As the experience of Uber and Airbnb shows, an efficient solution can be found. California was the pioneer in regulating the “sharing economy” when complex issues related to provision of insurance and taxation arose. With regards to insurance, Uber drivers initially operated under private policies, while cabs were required to purchase a more expensive commercial insurance. It was argued that passengers and drivers were at risk, as private insurance coverage could be limited or denied if the accident took place during commercial use. Although there were attempts to force Uber to provide 1 million USD blanket coverage to the drivers at all times, California legislators reached a compromise with ridesharing companies, requiring them to provide insurance of up to 200,000 USD for drivers in search of a customer and 1 million USD for drivers and passengers in the car.

Although Uber drivers are employed as independent contractors and are thus subjected to a different taxation structure than the taxi drivers, the debate around taxation of the “sharing economy” revolved mostly around Airbnb, Uber’s counterpart for sharing apartments. Airbnb’s users were criticized for not paying local hotel occupancy taxes. However, the problem was quickly resolved when Airbnb itself started to collect taxes from its users on behalf of the California government. While there still may be some disparity in requirements for background and technical checks between Uber and taxis,this can also be eliminated by closing gaps in the regulation.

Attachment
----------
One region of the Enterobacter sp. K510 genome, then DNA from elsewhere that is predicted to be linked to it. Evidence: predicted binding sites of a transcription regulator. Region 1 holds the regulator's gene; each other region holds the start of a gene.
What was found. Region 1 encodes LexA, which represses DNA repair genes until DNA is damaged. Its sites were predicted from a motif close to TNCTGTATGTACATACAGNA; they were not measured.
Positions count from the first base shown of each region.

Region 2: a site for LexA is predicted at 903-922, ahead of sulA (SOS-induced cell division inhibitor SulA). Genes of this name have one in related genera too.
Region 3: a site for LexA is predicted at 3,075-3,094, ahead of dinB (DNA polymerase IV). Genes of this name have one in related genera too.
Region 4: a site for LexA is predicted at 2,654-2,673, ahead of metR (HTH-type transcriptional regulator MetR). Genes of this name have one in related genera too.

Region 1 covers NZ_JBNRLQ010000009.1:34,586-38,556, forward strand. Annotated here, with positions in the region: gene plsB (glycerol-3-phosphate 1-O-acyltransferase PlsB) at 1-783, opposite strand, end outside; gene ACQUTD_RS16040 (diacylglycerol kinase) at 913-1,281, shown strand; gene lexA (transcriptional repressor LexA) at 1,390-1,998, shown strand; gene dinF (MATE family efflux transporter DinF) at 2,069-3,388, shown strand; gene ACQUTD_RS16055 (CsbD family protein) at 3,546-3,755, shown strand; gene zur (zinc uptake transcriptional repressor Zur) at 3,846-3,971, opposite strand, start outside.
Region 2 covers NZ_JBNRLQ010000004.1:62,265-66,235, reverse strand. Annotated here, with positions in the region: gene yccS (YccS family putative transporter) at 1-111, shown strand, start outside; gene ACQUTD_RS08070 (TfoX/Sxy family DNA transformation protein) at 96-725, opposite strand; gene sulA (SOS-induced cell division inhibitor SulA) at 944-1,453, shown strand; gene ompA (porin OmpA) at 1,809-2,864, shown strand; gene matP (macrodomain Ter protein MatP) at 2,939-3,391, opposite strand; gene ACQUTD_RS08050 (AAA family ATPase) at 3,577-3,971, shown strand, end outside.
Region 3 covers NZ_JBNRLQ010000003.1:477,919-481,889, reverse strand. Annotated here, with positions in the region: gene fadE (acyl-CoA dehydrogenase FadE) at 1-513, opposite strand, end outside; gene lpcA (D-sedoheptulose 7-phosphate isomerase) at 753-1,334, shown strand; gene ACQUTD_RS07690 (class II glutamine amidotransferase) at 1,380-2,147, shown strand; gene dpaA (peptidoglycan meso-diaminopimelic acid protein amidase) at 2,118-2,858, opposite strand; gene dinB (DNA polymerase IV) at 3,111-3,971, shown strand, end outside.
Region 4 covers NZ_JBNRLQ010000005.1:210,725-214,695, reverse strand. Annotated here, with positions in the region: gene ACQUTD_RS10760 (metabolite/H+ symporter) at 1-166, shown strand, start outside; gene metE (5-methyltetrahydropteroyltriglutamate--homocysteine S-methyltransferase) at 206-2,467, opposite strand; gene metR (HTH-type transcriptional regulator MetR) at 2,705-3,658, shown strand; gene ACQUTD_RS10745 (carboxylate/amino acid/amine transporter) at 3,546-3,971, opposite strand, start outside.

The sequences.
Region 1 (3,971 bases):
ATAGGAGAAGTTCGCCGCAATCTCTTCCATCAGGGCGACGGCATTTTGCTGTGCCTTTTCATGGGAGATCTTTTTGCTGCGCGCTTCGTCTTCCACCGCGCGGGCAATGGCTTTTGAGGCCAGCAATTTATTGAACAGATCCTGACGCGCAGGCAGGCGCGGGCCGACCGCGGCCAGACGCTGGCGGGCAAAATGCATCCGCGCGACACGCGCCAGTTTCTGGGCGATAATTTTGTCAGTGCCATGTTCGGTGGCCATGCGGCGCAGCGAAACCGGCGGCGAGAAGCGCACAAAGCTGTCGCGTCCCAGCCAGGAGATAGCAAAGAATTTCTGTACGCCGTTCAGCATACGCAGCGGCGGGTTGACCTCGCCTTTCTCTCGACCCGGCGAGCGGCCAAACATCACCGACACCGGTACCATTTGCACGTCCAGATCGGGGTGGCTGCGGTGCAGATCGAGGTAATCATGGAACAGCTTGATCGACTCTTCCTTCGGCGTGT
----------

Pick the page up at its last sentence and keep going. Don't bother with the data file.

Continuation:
However, not all regulations benefit consumers and put companies on the equal footing. The progress on regulation of “sharing economy” in California comes in stark contrast with the recent regulation passed in France, where Uber drivers were required to wait 15 minutes before picking up a passenger! This regulation was later scrapped and replaced by a prohibition for Uber drivers to share their GPS location, thus effectively disrupting Uber’s operations. While such steps indeed give the taxi industry a fighting chance, they handicap the competitor, reduce competition, deprive customers of choice and reduce service quality for passengers.

Concluding remarks

Uber’s business model is still fairly novel. Yet such new “sharing” business models use previously underutilized resources more efficiently, increase competition in the markets and provide consumers with more choice. However, as the ongoing debate shows, these innovations may strongly disrupt existing markets and their success may depend on the willingness of regulators to open markets for competition. Meanwhile, regulators will have to face several challenges, including balancing the interests of consumers and incumbents, creating efficient rules for the “sharing economy” and fostering competition.

Regulation will have to be quickly adapted to the changing realities of the market. The Internet and further developments in ICT increasingly reduce the costs of search and matching, eliminate the information asymmetries with the help of rating systems, provide greater transparency of prices via real-time auctions and enable entry by smaller entrepreneurs. These developments not only increase the competition in the markets and bring them closer to scenarios with perfect competition and information, but may also make certain regulations obsolete.

Excellent research assistance by Elena Zaurino is gratefully acknowledged.